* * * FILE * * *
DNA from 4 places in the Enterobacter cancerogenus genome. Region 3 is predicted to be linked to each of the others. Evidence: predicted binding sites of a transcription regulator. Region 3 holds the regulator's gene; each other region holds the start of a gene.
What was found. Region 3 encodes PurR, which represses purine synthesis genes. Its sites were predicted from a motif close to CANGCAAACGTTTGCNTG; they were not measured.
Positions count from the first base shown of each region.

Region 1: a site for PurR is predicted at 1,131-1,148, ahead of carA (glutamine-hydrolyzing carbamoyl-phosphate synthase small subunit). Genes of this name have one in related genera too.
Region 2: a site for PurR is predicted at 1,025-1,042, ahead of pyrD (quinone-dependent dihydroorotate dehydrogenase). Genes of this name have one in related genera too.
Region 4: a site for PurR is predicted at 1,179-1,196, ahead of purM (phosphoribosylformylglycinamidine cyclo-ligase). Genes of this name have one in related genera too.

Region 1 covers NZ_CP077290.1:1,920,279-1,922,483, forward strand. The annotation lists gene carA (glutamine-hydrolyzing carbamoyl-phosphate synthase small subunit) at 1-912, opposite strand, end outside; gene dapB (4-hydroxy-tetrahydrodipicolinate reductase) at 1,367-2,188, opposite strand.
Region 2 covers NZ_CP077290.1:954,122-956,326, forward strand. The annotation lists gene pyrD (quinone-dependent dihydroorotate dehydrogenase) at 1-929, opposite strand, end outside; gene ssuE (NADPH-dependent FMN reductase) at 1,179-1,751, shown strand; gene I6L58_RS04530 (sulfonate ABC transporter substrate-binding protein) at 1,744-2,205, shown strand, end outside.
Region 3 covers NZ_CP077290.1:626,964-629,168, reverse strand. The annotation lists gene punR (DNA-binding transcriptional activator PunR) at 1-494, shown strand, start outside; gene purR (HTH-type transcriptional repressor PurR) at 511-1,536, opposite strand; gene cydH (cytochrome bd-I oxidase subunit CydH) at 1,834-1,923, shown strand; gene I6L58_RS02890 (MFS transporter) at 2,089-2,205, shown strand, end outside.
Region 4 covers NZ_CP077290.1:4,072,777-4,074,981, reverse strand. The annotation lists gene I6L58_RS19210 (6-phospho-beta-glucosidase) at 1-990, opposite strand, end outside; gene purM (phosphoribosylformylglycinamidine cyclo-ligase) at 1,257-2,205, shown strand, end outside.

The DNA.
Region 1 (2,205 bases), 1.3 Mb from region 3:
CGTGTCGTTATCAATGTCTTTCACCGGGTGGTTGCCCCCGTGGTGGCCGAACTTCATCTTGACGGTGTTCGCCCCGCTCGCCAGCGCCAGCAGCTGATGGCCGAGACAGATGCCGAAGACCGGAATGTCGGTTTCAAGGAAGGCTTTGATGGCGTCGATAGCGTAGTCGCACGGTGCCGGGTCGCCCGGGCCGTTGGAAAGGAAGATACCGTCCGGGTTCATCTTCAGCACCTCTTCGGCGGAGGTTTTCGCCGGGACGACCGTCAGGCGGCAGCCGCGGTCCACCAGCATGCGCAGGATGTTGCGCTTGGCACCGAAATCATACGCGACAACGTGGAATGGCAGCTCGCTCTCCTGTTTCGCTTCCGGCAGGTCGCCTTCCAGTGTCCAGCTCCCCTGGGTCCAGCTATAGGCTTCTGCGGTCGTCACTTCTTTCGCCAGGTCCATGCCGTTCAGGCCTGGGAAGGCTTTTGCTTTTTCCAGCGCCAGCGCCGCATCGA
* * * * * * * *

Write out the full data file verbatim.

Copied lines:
DNA from 4 places in the Enterobacter cancerogenus genome. Region 3 is predicted to be linked to each of the others. Evidence: predicted binding sites of a transcription regulator. Region 3 holds the regulator's gene; each other region holds the start of a gene.
What was found. Region 3 encodes PurR, which represses purine synthesis genes. Its sites were predicted from a motif close to CANGCAAACGTTTGCNTG; they were not measured.
Positions count from the first base shown of each region.

Region 1: a site for PurR is predicted at 1,131-1,148, ahead of carA (glutamine-hydrolyzing carbamoyl-phosphate synthase small subunit). Genes of this name have one in related genera too.
Region 2: a site for PurR is predicted at 1,025-1,042, ahead of pyrD (quinone-dependent dihydroorotate dehydrogenase). Genes of this name have one in related genera too.
Region 4: a site for PurR is predicted at 1,179-1,196, ahead of purM (phosphoribosylformylglycinamidine cyclo-ligase). Genes of this name have one in related genera too.

Region 1 covers NZ_CP077290.1:1,920,279-1,922,483, forward strand. The annotation lists gene carA (glutamine-hydrolyzing carbamoyl-phosphate synthase small subunit) at 1-912, opposite strand, end outside; gene dapB (4-hydroxy-tetrahydrodipicolinate reductase) at 1,367-2,188, opposite strand.
Region 2 covers NZ_CP077290.1:954,122-956,326, forward strand. The annotation lists gene pyrD (quinone-dependent dihydroorotate dehydrogenase) at 1-929, opposite strand, end outside; gene ssuE (NADPH-dependent FMN reductase) at 1,179-1,751, shown strand; gene I6L58_RS04530 (sulfonate ABC transporter substrate-binding protein) at 1,744-2,205, shown strand, end outside.
Region 3 covers NZ_CP077290.1:626,964-629,168, reverse strand. The annotation lists gene punR (DNA-binding transcriptional activator PunR) at 1-494, shown strand, start outside; gene purR (HTH-type transcriptional repressor PurR) at 511-1,536, opposite strand; gene cydH (cytochrome bd-I oxidase subunit CydH) at 1,834-1,923, shown strand; gene I6L58_RS02890 (MFS transporter) at 2,089-2,205, shown strand, end outside.
Region 4 covers NZ_CP077290.1:4,072,777-4,074,981, reverse strand. The annotation lists gene I6L58_RS19210 (6-phospho-beta-glucosidase) at 1-990, opposite strand, end outside; gene purM (phosphoribosylformylglycinamidine cyclo-ligase) at 1,257-2,205, shown strand, end outside.

The DNA.
Region 1 (2,205 bases), 1.3 Mb from region 3:
CGTGTCGTTATCAATGTCTTTCACCGGGTGGTTGCCCCCGTGGTGGCCGAACTTCATCTTGACGGTGTTCGCCCCGCTCGCCAGCGCCAGCAGCTGATGGCCGAGACAGATGCCGAAGACCGGAATGTCGGTTTCAAGGAAGGCTTTGATGGCGTCGATAGCGTAGTCGCACGGTGCCGGGTCGCCCGGGCCGTTGGAAAGGAAGATACCGTCCGGGTTCATCTTCAGCACCTCTTCGGCGGAGGTTTTCGCCGGGACGACCGTCAGGCGGCAGCCGCGGTCCACCAGCATGCGCAGGATGTTGCGCTTGGCACCGAAATCATACGCGACAACGTGGAATGGCAGCTCGCTCTCCTGTTTCGCTTCCGGCAGGTCGCCTTCCAGTGTCCAGCTCCCCTGGGTCCAGCTATAGGCTTCTGCGGTCGTCACTTCTTTCGCCAGGTCCATGCCGTTCAGGCCTGGGAAGGCTTTTGCTTTTTCCAGCGCCAGCGCCGCATCGA